How to Save Money on Office Printer Consumables

by Rich on September 10, 2009

How to Save Money on Office Printer Consumables

When you’re printing at home, it’s easy to save ink by printing less—and to save paper by printing on both sides of a sheet. But when you’re printing at work, you sometimes don’t have the ability to choose how much you can print—that ninety-page report has to be printed no matter what, and it’s your company’s policy that employees print out important emails for records.

Saving money on office consumables has to start with changes that don’t rely on individual employees to change their habits or companies to change their printing protocols. But it can be done. Here are a few tips for saving money on printer consumables at the office.

Buy in bulk. You can save money by buying printer ink and paper in bulk, sometimes even with the original manufacturer. Check with your office supply store or directly with the manufacturer to see if they have any deals for businesses that need to buy printer consumables in bulk.

Buy the right printer. When buying a printer for your office, make long-term costs a priority. Inkjet printers tend to cost very little, but you pay many times over for that great deal when you buy the printer cartridges. Laser printers can be more expensive up front, but they cost less in consumables on an ongoing basis. For businesses that rely on their printers a lot, a laserjet printer may be the most affordable option.

Most office supply stores will tell you how much a certain printer costs to print per page. If your office supply store doesn’t know, check with the manufacturer. This information will help you compare ongoing printing costs with the initial outlay, to decide which is better for your department’s budget.

Know which printer in your office is the cheapest to use. If you have multiple printers in your office, know which one costs the least to use per page. Make sure everyone in the office is networked to that printer, and have your employees rely on it for every job it’s suited for. Knowing which printer costs least per page will save you money in the long run.

Outsource your big print jobs. Have a document in the thousands of pages to print off and copy, with intense colour graphics, glossy paper and the works? Instead of printing and copying it in-house, call around to see how expensive it would be to print it at a print shop. If you compare that to your per-page costs, you may find you’ll save money on consumables by printing very large jobs outside of the office.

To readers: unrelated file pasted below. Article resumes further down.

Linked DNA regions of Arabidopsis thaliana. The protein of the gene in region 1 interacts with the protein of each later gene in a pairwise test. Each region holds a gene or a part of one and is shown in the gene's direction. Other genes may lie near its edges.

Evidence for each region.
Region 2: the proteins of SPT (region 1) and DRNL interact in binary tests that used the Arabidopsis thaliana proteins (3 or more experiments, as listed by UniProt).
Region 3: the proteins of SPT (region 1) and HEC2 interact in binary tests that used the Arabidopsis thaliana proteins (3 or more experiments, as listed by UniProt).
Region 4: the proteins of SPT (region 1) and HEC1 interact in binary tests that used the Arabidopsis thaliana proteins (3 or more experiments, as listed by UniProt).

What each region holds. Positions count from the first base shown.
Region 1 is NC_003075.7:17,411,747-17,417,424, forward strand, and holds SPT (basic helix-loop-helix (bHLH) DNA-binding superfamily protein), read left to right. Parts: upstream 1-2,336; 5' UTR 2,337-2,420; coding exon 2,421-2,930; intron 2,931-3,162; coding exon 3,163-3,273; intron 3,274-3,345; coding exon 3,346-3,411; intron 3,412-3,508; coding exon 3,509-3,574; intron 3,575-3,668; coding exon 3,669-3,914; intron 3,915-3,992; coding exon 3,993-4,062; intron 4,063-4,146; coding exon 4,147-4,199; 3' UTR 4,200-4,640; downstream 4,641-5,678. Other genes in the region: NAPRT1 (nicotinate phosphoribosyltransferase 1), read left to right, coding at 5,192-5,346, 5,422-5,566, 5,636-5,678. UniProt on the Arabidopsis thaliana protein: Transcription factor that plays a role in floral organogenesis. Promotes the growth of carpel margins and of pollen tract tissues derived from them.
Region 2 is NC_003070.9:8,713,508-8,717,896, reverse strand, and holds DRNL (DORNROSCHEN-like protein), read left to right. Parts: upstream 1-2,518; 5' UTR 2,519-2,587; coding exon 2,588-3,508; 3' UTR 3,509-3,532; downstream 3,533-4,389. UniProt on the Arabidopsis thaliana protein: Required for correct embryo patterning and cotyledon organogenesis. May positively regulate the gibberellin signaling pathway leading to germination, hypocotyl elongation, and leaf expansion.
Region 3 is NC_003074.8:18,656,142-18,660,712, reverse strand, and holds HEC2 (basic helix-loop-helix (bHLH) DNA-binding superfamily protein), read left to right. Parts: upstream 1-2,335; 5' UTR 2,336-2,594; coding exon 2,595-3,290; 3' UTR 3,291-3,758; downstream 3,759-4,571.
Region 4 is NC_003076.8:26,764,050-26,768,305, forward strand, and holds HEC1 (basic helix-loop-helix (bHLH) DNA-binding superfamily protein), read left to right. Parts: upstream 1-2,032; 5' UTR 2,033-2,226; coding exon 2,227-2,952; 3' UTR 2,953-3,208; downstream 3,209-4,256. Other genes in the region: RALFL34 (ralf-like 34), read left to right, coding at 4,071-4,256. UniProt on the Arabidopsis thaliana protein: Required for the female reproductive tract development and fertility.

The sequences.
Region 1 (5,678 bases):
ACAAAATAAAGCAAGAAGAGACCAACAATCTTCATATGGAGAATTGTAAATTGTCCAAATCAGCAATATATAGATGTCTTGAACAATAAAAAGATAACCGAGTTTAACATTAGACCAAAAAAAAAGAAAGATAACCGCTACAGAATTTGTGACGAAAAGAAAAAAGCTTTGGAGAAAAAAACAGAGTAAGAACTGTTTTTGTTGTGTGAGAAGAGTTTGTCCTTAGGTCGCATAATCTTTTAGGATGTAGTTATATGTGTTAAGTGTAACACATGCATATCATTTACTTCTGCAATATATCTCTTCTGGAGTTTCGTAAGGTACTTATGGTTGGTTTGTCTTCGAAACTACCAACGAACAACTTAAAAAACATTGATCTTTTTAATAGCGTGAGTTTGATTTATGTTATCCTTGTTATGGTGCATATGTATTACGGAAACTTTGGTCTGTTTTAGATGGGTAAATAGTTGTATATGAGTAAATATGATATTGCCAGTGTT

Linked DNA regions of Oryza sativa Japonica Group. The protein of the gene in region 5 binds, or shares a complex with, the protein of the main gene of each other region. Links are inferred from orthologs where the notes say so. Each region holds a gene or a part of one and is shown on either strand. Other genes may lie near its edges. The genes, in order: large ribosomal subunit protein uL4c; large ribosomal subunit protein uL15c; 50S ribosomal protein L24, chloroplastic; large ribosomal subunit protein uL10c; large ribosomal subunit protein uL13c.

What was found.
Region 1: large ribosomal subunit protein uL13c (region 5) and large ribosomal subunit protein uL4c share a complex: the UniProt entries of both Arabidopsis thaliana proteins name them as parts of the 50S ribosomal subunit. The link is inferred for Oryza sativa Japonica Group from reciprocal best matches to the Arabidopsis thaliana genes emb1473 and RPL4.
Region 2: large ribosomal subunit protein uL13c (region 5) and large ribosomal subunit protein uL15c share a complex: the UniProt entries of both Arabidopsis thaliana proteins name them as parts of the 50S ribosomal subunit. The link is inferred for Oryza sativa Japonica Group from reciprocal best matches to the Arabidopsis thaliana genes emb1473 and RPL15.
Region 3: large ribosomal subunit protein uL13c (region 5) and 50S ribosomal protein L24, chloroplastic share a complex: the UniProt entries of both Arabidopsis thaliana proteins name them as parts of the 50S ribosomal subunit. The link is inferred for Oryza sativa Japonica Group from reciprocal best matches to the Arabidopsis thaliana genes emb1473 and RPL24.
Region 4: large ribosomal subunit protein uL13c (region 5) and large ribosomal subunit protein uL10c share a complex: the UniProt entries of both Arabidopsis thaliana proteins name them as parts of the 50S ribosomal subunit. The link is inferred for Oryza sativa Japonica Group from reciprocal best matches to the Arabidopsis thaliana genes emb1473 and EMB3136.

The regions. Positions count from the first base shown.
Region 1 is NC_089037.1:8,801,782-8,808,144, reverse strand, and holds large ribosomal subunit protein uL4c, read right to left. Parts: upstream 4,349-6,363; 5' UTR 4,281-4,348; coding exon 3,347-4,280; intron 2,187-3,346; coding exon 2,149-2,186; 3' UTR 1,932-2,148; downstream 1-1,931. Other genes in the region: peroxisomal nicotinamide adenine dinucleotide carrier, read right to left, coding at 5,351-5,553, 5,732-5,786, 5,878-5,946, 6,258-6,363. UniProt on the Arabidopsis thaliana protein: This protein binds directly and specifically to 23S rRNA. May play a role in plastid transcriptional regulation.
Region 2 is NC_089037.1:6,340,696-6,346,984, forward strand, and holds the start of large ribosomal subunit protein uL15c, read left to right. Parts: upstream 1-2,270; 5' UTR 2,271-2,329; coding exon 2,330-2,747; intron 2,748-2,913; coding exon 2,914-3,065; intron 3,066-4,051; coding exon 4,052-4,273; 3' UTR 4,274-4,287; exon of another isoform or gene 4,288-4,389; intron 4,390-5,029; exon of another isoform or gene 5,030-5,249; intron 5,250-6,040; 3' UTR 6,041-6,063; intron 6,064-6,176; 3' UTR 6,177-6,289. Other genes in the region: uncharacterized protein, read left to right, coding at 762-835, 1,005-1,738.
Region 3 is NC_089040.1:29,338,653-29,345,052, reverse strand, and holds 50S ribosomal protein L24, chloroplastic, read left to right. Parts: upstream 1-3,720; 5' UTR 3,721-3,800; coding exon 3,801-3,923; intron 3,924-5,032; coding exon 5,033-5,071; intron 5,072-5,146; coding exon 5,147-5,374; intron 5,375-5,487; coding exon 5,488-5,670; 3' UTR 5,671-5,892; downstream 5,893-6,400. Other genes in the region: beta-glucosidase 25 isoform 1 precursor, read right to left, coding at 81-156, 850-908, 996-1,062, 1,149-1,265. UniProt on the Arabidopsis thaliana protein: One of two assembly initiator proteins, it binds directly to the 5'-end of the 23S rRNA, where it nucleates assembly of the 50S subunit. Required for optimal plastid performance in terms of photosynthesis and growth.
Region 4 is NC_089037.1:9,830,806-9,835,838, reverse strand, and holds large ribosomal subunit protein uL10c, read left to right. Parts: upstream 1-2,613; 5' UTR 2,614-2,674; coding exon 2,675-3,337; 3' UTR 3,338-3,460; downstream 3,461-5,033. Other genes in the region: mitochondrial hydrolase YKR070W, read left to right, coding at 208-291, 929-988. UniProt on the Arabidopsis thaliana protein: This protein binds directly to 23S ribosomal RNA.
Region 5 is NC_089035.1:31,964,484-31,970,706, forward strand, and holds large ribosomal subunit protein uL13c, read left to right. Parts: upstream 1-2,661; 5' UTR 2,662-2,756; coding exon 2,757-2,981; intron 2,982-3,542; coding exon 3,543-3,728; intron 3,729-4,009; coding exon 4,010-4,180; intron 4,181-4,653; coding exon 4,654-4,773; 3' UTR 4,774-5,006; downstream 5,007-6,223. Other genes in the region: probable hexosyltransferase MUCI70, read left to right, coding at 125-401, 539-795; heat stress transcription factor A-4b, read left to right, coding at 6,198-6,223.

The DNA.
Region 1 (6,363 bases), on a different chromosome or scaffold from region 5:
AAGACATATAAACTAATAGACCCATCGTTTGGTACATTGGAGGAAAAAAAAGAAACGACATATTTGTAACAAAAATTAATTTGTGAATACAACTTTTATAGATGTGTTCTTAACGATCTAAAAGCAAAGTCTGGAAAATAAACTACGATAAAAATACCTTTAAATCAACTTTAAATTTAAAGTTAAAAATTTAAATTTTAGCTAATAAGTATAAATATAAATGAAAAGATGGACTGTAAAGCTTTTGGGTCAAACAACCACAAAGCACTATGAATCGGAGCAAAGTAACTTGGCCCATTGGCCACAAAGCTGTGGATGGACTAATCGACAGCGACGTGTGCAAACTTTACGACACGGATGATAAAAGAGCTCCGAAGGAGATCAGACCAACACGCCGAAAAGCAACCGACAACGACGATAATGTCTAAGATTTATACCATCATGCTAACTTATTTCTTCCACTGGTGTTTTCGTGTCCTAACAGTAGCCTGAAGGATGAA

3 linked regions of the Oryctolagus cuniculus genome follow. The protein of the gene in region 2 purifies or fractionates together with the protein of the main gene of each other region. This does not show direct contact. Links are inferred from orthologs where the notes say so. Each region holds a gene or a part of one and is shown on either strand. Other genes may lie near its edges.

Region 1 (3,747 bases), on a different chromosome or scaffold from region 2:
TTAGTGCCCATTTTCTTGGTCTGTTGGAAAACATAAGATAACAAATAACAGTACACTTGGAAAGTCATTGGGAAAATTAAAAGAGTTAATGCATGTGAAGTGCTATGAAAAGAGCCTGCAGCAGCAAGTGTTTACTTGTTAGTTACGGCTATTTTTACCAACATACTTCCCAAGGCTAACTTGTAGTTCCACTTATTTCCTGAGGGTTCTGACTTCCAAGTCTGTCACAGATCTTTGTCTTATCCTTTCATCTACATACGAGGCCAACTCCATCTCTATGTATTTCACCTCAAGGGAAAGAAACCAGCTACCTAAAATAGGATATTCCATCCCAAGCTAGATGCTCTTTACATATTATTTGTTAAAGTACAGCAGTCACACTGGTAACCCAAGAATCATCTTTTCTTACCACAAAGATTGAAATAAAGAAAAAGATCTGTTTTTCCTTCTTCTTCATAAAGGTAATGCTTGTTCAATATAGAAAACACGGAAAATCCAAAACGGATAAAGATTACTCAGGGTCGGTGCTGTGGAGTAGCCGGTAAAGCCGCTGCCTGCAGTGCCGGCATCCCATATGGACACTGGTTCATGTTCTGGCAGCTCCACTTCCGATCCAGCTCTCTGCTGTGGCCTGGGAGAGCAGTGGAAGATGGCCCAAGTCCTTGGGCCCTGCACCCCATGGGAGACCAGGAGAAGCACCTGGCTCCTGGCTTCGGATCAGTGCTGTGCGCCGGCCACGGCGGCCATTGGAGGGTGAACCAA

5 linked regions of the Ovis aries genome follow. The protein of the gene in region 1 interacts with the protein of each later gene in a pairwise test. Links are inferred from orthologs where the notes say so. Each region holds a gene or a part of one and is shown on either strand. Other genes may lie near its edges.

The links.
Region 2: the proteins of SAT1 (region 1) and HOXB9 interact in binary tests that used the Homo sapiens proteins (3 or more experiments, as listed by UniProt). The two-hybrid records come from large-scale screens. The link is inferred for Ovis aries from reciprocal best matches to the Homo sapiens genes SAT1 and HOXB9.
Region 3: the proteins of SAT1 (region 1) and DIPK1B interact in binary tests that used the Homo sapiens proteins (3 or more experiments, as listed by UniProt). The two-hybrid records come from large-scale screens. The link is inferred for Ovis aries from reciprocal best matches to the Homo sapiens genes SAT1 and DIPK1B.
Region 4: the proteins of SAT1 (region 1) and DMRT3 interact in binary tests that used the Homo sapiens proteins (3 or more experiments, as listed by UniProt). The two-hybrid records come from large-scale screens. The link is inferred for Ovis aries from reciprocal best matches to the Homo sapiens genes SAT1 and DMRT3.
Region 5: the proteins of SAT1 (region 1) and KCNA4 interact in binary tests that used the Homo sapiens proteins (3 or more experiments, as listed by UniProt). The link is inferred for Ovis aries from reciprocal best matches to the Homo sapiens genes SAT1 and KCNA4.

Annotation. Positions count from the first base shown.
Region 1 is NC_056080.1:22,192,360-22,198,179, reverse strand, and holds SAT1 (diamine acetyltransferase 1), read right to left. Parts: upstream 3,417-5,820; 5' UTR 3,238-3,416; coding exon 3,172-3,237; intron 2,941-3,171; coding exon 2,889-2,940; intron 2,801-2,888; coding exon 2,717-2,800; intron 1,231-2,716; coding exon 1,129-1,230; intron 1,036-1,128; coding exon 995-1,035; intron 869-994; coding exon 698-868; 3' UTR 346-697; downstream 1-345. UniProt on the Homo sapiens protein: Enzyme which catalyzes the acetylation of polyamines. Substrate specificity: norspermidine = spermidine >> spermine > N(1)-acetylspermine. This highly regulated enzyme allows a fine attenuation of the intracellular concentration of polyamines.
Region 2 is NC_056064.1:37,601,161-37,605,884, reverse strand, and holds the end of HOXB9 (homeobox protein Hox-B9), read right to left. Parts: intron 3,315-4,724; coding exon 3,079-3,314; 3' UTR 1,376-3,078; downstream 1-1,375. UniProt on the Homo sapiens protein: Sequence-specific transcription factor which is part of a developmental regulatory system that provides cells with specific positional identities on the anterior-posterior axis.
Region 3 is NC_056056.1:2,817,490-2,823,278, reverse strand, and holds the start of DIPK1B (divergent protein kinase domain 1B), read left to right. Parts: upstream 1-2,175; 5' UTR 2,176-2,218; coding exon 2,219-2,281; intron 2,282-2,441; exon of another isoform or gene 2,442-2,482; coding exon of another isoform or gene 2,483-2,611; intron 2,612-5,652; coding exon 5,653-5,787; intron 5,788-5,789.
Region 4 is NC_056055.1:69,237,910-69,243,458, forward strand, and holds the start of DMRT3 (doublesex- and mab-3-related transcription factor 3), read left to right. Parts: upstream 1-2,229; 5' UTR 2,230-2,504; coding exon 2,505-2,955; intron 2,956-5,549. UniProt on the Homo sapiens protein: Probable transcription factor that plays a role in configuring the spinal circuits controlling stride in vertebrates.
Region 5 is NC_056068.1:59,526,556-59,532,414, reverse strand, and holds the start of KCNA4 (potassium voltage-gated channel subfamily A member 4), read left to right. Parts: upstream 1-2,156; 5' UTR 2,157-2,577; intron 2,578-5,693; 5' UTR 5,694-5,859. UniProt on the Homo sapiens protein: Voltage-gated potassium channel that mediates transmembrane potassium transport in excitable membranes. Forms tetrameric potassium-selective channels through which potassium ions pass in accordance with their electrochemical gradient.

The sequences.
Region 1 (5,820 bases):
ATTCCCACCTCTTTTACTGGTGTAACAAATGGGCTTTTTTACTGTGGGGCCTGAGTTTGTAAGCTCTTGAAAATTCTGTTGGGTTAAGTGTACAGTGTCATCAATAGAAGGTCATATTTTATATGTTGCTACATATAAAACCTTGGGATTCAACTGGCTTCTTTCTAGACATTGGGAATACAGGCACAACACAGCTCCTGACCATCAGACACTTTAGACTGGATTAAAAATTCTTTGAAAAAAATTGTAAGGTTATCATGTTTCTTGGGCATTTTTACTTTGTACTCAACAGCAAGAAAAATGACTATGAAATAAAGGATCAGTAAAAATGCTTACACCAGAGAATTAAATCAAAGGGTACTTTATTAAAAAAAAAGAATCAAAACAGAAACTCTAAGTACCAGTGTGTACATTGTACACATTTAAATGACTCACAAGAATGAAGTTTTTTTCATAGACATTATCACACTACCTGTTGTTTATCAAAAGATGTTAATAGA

Buy high-yield cartridges. Regular inkjet printer cartridges may print as few as 1,000 to 3,000 pages before you need to change the cartridge. A high-yield printer cartridge can print as many as 9,000 pages. They’re more expensive, but high-yield cartridges may save you money in the long run, particularly if your office printer sees regular heavy use. Manufacturers don’t make high yield cartridges for every printer model, but it’s worth checking to see if there is a high yield version available for the printer you use.

Shop for printer and toner cartridges online. You can buy third-party printer ink cartridges and toner online for a significant price reduction off the normal cost—sometimes as much as 50% less. Some third-party cartridge companies remanufacture cartridges from scratch using the original manufacturers’ specifications, while others simply recycle used cartridges—which is good for the environment as well as your company’s budget. Check out an established third-party cartridge seller, read reviews of the company’s business, and give their cartridges a test run. If the cartridges work well and the company provides good service, you may be able to save a significant amount of money buying all your cartridges online.

Saving money on office printer cartridges and paper can be a little more involved than saving money at home—but it’s still doable. It’s crucial to know the per-page cost of each printer you consider before you buy—and if you already have a printer. With this information, you should be able to make informed decisions regarding which printer to use, when to outsource large printing jobs, and which printer is worth a larger initial cost.

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